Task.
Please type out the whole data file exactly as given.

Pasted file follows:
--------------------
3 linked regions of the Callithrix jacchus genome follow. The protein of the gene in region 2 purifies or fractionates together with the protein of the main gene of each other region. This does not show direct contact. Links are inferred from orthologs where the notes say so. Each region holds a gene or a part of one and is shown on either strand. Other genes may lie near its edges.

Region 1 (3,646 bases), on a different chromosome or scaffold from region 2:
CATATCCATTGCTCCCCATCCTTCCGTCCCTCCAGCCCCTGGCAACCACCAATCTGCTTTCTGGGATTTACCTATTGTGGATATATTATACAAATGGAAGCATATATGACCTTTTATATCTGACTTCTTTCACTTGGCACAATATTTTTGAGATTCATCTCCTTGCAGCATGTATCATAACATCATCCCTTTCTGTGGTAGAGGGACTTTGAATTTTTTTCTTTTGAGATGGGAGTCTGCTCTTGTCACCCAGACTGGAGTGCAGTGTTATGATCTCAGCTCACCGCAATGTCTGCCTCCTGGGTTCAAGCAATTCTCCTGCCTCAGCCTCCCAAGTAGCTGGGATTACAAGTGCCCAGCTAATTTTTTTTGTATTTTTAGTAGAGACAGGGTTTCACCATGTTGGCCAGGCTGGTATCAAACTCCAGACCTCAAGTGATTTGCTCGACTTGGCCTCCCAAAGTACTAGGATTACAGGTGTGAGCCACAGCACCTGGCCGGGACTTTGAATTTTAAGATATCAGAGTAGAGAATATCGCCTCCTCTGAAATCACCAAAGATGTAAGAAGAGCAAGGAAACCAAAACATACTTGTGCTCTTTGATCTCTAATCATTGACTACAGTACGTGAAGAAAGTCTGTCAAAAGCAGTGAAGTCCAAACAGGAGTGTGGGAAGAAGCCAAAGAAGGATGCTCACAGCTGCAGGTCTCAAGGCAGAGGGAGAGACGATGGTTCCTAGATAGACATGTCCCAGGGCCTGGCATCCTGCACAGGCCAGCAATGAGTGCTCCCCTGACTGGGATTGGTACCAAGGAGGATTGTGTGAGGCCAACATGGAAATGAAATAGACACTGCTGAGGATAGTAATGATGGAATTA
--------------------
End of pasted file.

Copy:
3 linked regions of the Callithrix jacchus genome follow. The protein of the gene in region 2 purifies or fractionates together with the protein of the main gene of each other region. This does not show direct contact. Links are inferred from orthologs where the notes say so. Each region holds a gene or a part of one and is shown on either strand. Other genes may lie near its edges.

Region 1 (3,646 bases), on a different chromosome or scaffold from region 2:
CATATCCATTGCTCCCCATCCTTCCGTCCCTCCAGCCCCTGGCAACCACCAATCTGCTTTCTGGGATTTACCTATTGTGGATATATTATACAAATGGAAGCATATATGACCTTTTATATCTGACTTCTTTCACTTGGCACAATATTTTTGAGATTCATCTCCTTGCAGCATGTATCATAACATCATCCCTTTCTGTGGTAGAGGGACTTTGAATTTTTTTCTTTTGAGATGGGAGTCTGCTCTTGTCACCCAGACTGGAGTGCAGTGTTATGATCTCAGCTCACCGCAATGTCTGCCTCCTGGGTTCAAGCAATTCTCCTGCCTCAGCCTCCCAAGTAGCTGGGATTACAAGTGCCCAGCTAATTTTTTTTGTATTTTTAGTAGAGACAGGGTTTCACCATGTTGGCCAGGCTGGTATCAAACTCCAGACCTCAAGTGATTTGCTCGACTTGGCCTCCCAAAGTACTAGGATTACAGGTGTGAGCCACAGCACCTGGCCGGGACTTTGAATTTTAAGATATCAGAGTAGAGAATATCGCCTCCTCTGAAATCACCAAAGATGTAAGAAGAGCAAGGAAACCAAAACATACTTGTGCTCTTTGATCTCTAATCATTGACTACAGTACGTGAAGAAAGTCTGTCAAAAGCAGTGAAGTCCAAACAGGAGTGTGGGAAGAAGCCAAAGAAGGATGCTCACAGCTGCAGGTCTCAAGGCAGAGGGAGAGACGATGGTTCCTAGATAGACATGTCCCAGGGCCTGGCATCCTGCACAGGCCAGCAATGAGTGCTCCCCTGACTGGGATTGGTACCAAGGAGGATTGTGTGAGGCCAACATGGAAATGAAATAGACACTGCTGAGGATAGTAATGATGGAATTA